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J Clin Oncol. 2002 Feb 1;20(3):699-706.

Does menopausal hormone replacement therapy interact with known factors to increase risk of breast cancer?

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Department of Preventive Medicine, University of Southern California/Norris Comprehensive Cancer Center, Los Angeles, CA 90089, USA.



We and other investigators have previously shown that postmenopausal combined estrogen and progestin replacement therapy (EPRT) increases the risk of breast cancer and that the risk associated with EPRT is substantially higher than for estrogen replacement therapy (ERT) alone. The present study was conducted to determine whether any particular subgroup of women are at particularly high risk of breast cancer if they use EPRT and whether tumor characteristics in women who develop cancer while on ERT or EPRT are different from those in women not using ERT or EPRT.


We conducted a population-based case-control study in Los Angeles, CA, with patients diagnosed with breast cancer in the late 1980s and early 1990s. Control subjects were matched to patients on age, ethnicity, and neighborhood of residence. We present data on 1,897 postmenopausal patients and 1,637 controls aged 55 to 72 years who had not undergone a simple hysterectomy.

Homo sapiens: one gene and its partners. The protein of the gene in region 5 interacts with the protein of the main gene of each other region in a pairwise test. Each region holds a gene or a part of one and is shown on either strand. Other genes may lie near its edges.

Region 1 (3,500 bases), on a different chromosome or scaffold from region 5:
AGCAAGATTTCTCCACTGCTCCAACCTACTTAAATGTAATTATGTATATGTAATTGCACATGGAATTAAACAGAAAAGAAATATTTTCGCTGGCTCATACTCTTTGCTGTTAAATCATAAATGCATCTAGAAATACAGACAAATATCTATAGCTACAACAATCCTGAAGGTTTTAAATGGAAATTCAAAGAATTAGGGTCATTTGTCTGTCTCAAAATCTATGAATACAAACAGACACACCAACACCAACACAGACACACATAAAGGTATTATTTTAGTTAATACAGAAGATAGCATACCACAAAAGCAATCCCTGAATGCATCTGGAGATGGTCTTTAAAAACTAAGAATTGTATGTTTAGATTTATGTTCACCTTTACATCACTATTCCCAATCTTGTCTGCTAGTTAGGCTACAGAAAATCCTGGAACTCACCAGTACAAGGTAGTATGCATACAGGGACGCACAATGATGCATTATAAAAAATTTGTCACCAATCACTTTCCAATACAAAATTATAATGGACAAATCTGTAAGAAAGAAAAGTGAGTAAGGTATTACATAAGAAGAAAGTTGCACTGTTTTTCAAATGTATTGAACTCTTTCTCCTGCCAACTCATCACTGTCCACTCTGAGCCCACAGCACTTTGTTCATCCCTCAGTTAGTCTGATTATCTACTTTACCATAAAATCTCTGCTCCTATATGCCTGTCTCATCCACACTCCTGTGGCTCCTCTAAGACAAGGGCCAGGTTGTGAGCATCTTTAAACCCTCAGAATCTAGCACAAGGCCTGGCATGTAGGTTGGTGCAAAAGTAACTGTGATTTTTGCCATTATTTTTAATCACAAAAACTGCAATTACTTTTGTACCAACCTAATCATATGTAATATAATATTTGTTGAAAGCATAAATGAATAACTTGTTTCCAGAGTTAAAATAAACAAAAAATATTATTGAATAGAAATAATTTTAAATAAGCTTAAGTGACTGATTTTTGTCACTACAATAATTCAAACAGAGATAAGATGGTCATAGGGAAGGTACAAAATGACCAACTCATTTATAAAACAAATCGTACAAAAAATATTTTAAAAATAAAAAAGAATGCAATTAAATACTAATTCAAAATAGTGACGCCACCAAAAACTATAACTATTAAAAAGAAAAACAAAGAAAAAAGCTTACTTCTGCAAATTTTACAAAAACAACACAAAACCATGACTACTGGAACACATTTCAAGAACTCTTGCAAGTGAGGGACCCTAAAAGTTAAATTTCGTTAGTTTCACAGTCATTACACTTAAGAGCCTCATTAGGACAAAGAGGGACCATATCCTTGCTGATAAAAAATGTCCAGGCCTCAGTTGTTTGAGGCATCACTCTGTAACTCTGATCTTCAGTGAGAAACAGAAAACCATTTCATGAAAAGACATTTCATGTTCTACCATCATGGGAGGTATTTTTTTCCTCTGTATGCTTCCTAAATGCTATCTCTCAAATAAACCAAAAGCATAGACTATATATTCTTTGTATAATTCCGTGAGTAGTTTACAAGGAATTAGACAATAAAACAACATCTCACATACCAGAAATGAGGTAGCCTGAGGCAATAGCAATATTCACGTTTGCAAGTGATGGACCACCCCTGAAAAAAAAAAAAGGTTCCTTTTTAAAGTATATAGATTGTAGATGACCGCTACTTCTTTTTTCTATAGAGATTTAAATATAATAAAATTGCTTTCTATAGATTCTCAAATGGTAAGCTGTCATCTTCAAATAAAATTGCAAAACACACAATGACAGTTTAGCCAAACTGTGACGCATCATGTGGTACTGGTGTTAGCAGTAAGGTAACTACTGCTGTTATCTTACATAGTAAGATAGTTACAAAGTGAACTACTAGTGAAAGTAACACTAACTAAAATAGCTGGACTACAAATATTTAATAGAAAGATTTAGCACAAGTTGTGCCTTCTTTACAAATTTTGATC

Relative risk of breast cancer associated with EPRT use did not vary with body mass index (body mass index at or below v above median [24.6 kg/m(2)]; P =.98), alcohol intake (> or + one v < one drink per week; P =.16), parity (nulliparous v parous; P =.45), history of benign breast disease (yes v no; P =.99), or family history of breast cancer (first degree v none; P =.57). All of these results were compatible with our previously reported estimate of an increased risk of breast cancer of 5% per year of use of EPRT. Hormone users, principally EPRT users, were more likely to have hormone receptor--positive, especially progesterone-positive, tumors.


We found no evidence that the risk of breast cancer associated with EPRT is limited to subgroups of women with specific cofactors. Tumors in EPRT users are more often hormone receptor--positive, indicating that they may have a better prognosis than breast cancer overall.

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